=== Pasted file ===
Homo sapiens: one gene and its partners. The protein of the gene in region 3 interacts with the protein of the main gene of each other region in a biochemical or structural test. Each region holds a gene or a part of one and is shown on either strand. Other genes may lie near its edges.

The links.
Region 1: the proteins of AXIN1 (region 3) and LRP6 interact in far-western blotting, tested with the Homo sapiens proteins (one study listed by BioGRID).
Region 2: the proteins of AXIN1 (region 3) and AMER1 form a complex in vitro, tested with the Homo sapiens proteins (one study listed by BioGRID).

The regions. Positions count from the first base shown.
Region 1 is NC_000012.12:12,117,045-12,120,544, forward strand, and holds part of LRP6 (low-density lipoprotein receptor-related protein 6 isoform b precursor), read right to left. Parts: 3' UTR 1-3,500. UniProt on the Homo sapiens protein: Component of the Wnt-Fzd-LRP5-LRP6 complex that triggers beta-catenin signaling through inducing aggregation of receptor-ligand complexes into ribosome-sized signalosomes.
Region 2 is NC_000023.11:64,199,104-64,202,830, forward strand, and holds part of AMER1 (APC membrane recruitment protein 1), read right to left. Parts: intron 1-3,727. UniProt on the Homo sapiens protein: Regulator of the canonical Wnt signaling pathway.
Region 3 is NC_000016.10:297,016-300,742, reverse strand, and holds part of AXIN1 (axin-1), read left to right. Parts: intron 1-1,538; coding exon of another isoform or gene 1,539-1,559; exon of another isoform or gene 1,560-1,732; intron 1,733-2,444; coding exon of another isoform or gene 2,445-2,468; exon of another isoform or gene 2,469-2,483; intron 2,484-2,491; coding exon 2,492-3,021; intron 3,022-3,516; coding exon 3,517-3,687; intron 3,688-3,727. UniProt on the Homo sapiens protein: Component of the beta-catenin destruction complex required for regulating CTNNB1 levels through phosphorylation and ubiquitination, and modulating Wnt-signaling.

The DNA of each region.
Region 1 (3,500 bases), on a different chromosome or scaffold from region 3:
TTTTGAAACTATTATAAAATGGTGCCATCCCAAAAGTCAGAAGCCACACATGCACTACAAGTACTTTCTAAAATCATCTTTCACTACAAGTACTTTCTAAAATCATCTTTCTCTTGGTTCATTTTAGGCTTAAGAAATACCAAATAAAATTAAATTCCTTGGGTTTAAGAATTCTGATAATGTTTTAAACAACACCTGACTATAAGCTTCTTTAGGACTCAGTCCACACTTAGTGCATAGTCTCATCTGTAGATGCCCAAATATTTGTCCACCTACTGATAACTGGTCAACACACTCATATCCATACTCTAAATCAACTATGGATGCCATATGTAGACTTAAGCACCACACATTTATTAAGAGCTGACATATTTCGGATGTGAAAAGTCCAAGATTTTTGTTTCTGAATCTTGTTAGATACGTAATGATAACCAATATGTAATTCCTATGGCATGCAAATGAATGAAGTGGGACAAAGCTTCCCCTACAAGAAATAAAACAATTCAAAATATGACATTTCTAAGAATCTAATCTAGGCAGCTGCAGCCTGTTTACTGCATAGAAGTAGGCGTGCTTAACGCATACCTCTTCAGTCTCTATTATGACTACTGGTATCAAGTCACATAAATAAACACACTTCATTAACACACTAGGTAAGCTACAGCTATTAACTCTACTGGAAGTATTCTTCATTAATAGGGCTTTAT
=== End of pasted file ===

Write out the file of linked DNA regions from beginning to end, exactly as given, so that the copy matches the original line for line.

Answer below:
Homo sapiens: one gene and its partners. The protein of the gene in region 3 interacts with the protein of the main gene of each other region in a biochemical or structural test. Each region holds a gene or a part of one and is shown on either strand. Other genes may lie near its edges.

The links.
Region 1: the proteins of AXIN1 (region 3) and LRP6 interact in far-western blotting, tested with the Homo sapiens proteins (one study listed by BioGRID).
Region 2: the proteins of AXIN1 (region 3) and AMER1 form a complex in vitro, tested with the Homo sapiens proteins (one study listed by BioGRID).

The regions. Positions count from the first base shown.
Region 1 is NC_000012.12:12,117,045-12,120,544, forward strand, and holds part of LRP6 (low-density lipoprotein receptor-related protein 6 isoform b precursor), read right to left. Parts: 3' UTR 1-3,500. UniProt on the Homo sapiens protein: Component of the Wnt-Fzd-LRP5-LRP6 complex that triggers beta-catenin signaling through inducing aggregation of receptor-ligand complexes into ribosome-sized signalosomes.
Region 2 is NC_000023.11:64,199,104-64,202,830, forward strand, and holds part of AMER1 (APC membrane recruitment protein 1), read right to left. Parts: intron 1-3,727. UniProt on the Homo sapiens protein: Regulator of the canonical Wnt signaling pathway.
Region 3 is NC_000016.10:297,016-300,742, reverse strand, and holds part of AXIN1 (axin-1), read left to right. Parts: intron 1-1,538; coding exon of another isoform or gene 1,539-1,559; exon of another isoform or gene 1,560-1,732; intron 1,733-2,444; coding exon of another isoform or gene 2,445-2,468; exon of another isoform or gene 2,469-2,483; intron 2,484-2,491; coding exon 2,492-3,021; intron 3,022-3,516; coding exon 3,517-3,687; intron 3,688-3,727. UniProt on the Homo sapiens protein: Component of the beta-catenin destruction complex required for regulating CTNNB1 levels through phosphorylation and ubiquitination, and modulating Wnt-signaling.

The DNA of each region.
Region 1 (3,500 bases), on a different chromosome or scaffold from region 3:
TTTTGAAACTATTATAAAATGGTGCCATCCCAAAAGTCAGAAGCCACACATGCACTACAAGTACTTTCTAAAATCATCTTTCACTACAAGTACTTTCTAAAATCATCTTTCTCTTGGTTCATTTTAGGCTTAAGAAATACCAAATAAAATTAAATTCCTTGGGTTTAAGAATTCTGATAATGTTTTAAACAACACCTGACTATAAGCTTCTTTAGGACTCAGTCCACACTTAGTGCATAGTCTCATCTGTAGATGCCCAAATATTTGTCCACCTACTGATAACTGGTCAACACACTCATATCCATACTCTAAATCAACTATGGATGCCATATGTAGACTTAAGCACCACACATTTATTAAGAGCTGACATATTTCGGATGTGAAAAGTCCAAGATTTTTGTTTCTGAATCTTGTTAGATACGTAATGATAACCAATATGTAATTCCTATGGCATGCAAATGAATGAAGTGGGACAAAGCTTCCCCTACAAGAAATAAAACAATTCAAAATATGACATTTCTAAGAATCTAATCTAGGCAGCTGCAGCCTGTTTACTGCATAGAAGTAGGCGTGCTTAACGCATACCTCTTCAGTCTCTATTATGACTACTGGTATCAAGTCACATAAATAAACACACTTCATTAACACACTAGGTAAGCTACAGCTATTAACTCTACTGGAAGTATTCTTCATTAATAGGGCTTTAT